Germany’s port of Hamburg recorded 70.8 million tons of seaborne cargo throughput in the first half of this year, just below the previous year’s results.
During the said period, bulk cargo handling at 23.6 million tons was 12.3 percent up on the previous year. First-half container throughput reached 4.5 million TEU (20-ft standard containers), remaining 6.8 percent below the previous year’s total.
Dramatic rise in bulk cargo handling of 19 percent was attributed to the strong coal and ore imports, totalling 11.5 million tons.
On the other hand, drop in container handling was primarily attributable to weak foreign trade for the port’s two leading partners, China and Russia, for which container traffic totals via Hamburg were distinctly lower than last year’s, for China by 10.9 percent at 1.3 million TEU and for Russia by 35.9 percent at 212,000 TEU.
“In the first half of 2015 China’s total foreign trade shrank noticeably, by 6.9 percent. The weak trend in foreign trade was especially apparent in exports from China to Europe on account of the costlier yuan. During the first six months of the years the euro was on average 19 percent lower than the yuan, making purchase of Chinese goods costlier for European importers,” explained Axel Mattern, CEO of Port of Hamburg Marketing.
On container traffic with Russia, in addition to the trade sanctions still in force, other factors such as the weak rouble, the fall in the oil price and economic recession have also caused the distinct downturn in container throughput evident in Hamburg.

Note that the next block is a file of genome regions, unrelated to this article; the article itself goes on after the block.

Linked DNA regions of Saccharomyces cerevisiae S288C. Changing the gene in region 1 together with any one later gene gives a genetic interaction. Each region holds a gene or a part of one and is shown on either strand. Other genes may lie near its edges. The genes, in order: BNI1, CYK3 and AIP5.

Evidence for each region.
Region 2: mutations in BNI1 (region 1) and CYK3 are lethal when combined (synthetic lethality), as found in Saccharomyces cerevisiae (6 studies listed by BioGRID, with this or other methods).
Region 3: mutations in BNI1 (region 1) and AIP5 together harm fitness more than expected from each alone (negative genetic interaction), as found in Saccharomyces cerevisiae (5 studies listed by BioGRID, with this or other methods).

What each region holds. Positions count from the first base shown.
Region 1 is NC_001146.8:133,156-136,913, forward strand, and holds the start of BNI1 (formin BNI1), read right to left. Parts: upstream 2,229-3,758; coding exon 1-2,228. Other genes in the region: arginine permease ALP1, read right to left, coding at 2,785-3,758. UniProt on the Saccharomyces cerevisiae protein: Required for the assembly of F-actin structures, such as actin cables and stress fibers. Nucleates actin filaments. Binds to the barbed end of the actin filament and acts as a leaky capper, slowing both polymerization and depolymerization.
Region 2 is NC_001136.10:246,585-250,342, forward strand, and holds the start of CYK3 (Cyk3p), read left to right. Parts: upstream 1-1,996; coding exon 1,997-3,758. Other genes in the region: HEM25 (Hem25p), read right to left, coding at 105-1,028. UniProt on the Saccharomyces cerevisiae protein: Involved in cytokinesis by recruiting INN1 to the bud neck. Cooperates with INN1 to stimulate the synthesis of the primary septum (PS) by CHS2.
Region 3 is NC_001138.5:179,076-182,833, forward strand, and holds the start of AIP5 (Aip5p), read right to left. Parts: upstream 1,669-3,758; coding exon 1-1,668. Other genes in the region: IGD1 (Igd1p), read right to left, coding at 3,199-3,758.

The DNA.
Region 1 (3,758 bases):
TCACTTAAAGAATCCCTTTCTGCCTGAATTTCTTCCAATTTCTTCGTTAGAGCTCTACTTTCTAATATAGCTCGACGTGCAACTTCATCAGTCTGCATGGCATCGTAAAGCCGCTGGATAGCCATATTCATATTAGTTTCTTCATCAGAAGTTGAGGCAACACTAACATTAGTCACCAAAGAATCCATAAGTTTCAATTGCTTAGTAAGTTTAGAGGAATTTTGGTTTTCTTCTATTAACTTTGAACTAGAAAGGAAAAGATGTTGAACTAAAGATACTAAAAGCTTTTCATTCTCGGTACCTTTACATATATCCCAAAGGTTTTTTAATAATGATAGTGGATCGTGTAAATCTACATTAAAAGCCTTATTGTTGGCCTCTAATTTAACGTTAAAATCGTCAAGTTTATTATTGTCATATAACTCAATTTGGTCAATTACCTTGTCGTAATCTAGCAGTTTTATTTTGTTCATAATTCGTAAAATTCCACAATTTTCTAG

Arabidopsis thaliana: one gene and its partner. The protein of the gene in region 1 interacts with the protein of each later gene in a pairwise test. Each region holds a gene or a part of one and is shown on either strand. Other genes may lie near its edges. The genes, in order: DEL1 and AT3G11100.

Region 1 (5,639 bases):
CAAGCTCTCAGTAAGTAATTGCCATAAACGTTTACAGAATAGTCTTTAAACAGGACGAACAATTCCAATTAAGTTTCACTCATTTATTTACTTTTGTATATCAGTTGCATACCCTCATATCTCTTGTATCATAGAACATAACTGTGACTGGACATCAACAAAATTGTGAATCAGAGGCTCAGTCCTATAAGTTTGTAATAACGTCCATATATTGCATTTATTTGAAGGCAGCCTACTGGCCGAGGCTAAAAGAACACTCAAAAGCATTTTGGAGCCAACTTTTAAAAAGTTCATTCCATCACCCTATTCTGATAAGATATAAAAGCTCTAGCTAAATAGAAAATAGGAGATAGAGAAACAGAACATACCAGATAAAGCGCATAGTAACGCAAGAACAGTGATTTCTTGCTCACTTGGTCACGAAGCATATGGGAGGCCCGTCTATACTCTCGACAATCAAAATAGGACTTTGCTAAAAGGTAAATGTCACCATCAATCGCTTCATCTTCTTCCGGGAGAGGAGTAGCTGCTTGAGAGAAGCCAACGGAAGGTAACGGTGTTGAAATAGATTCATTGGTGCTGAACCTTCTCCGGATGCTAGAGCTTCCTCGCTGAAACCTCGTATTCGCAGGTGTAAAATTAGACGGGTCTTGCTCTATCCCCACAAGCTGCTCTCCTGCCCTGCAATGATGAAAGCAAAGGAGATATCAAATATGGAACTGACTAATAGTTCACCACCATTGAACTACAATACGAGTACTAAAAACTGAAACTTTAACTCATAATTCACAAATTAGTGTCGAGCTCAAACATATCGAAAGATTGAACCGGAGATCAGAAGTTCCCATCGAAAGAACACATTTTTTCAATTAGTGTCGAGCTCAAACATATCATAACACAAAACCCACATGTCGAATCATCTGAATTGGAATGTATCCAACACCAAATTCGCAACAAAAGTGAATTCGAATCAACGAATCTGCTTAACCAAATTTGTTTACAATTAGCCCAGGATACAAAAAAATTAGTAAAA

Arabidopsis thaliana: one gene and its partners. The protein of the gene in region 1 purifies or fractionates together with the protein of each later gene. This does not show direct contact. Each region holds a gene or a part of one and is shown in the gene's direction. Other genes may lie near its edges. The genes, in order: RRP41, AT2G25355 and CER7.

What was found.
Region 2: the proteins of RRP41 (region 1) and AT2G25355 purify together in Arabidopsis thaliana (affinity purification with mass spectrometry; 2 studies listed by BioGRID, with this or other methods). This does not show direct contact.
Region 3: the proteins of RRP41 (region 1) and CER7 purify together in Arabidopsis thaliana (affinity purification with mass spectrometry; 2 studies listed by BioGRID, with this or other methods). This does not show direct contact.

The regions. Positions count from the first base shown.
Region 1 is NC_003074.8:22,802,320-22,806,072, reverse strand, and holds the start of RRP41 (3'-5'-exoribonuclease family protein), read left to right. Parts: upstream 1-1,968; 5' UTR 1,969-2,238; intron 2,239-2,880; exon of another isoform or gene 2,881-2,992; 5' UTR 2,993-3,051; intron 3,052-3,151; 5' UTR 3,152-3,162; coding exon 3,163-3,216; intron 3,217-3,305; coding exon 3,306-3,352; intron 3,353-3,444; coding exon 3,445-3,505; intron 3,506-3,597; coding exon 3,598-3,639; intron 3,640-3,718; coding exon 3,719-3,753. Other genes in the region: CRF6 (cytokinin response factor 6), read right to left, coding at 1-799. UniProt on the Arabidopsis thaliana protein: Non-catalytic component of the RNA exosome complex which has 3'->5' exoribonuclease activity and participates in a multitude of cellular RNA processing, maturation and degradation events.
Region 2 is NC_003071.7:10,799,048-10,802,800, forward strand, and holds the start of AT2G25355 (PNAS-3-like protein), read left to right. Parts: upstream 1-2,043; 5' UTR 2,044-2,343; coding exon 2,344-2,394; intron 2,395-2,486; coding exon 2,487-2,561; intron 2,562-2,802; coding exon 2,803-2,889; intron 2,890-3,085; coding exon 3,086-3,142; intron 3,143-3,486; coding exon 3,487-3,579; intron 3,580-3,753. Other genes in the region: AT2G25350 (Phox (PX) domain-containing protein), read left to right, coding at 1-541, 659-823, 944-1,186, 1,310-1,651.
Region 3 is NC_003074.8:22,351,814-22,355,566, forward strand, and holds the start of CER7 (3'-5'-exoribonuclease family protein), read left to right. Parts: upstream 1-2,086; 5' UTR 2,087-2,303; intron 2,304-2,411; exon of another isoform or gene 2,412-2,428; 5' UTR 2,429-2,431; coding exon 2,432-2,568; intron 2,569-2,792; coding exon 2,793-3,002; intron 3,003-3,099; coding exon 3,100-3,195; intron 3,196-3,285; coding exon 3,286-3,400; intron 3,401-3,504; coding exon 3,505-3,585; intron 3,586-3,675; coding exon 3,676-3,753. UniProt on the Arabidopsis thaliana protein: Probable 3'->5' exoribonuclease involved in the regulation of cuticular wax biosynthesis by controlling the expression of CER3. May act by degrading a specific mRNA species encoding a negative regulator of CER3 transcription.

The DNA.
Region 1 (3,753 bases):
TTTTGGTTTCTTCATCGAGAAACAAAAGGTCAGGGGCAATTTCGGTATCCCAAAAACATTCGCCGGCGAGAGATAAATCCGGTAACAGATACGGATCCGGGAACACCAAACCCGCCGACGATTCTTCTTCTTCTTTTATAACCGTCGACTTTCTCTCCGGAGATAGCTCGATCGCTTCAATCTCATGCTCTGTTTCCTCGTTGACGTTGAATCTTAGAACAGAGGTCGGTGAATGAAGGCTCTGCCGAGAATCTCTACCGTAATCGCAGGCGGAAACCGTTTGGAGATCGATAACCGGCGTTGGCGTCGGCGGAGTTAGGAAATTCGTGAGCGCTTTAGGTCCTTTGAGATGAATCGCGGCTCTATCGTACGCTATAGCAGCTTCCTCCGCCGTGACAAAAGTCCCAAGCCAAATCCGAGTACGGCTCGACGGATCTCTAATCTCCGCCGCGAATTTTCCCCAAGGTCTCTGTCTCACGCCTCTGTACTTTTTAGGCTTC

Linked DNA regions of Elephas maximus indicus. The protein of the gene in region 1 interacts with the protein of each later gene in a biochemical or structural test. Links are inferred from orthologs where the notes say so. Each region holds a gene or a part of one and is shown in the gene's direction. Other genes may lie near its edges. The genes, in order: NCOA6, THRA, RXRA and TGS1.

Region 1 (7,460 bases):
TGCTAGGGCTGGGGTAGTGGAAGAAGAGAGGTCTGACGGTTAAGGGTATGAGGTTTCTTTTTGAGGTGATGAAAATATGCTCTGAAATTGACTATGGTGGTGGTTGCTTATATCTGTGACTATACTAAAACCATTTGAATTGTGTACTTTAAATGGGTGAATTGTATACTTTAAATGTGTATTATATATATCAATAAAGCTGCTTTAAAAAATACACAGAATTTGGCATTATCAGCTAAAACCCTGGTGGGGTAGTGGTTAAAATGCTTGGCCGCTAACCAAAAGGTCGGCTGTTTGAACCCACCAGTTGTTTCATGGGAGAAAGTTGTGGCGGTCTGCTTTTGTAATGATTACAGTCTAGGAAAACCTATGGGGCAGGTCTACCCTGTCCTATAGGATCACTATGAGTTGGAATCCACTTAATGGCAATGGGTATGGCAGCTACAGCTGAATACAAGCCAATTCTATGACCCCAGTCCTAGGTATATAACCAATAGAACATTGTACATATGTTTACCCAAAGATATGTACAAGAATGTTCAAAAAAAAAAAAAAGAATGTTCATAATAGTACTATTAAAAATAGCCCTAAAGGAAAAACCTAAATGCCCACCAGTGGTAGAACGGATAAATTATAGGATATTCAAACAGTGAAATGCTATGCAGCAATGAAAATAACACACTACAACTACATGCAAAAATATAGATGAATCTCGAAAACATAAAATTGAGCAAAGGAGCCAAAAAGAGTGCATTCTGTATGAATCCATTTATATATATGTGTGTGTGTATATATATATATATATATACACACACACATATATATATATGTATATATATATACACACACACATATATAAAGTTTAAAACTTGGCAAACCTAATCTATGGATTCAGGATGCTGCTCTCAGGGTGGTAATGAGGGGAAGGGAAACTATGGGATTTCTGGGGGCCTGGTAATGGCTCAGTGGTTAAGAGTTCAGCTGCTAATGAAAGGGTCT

“ Willingness to consume or to invest in Russia is noticeably dwindling. The IMF is assuming a 3.4 percent drop in Russian GDP this year. The fact that 32.1 percent fewer containers were handled in the first half of the year in Russia’s Baltic ports than in 2014 serves to underline this description of the current economic situation,” says Ingo Egloff, CEO of Port of Hamburg Marketing.
Both Egloff und Mattern emphasized that the weak trend in transhipment throughput with China and Russia could not be offset by the excellent development of continental services with the hinterland.
“Altogether 2.9 million TEU were transported, an increase of 2.3 percent. That set a new record for land-side container transport. Container transport by rail climbed to 1.2 million TEU. That is an advance of 6.4 percent and clearly shows that rail is capable of above-average growth in container transport,” said Mattern.
According to the port, the half-year figures show how essential it is to implement the still outstanding dredging of the navigation channel to facilitate improved handling of ultra-large vessels, so that large quantities of transhipment cargo should continue to come to Hamburg, rather than being handled in other ports in the North Range because restrictions on the Elbe limit exploitation of mega-ships’ transport capacities.
“The number of ultra-large containership calls rose again in the first half of 2015. Those with slot capacity of up to 13,999 TEU made 255 calls, or 18 percent more, and ships with over 14,000 TEU, 53 calls, or 96 percent more,” said Mattern, stressing that the failure to dredge the channel of the Lower and Outer Elbe must not become a competitive handicap for Germany’s largest port.
For 2015 the Port of Hamburg’s marketing organisation reckons with a further increase in bulk cargo handling and a slight overall downturn in container throughput. By the end of the year, seaborne cargo throughput of 141 million tons, including 9 million TEU, is possible.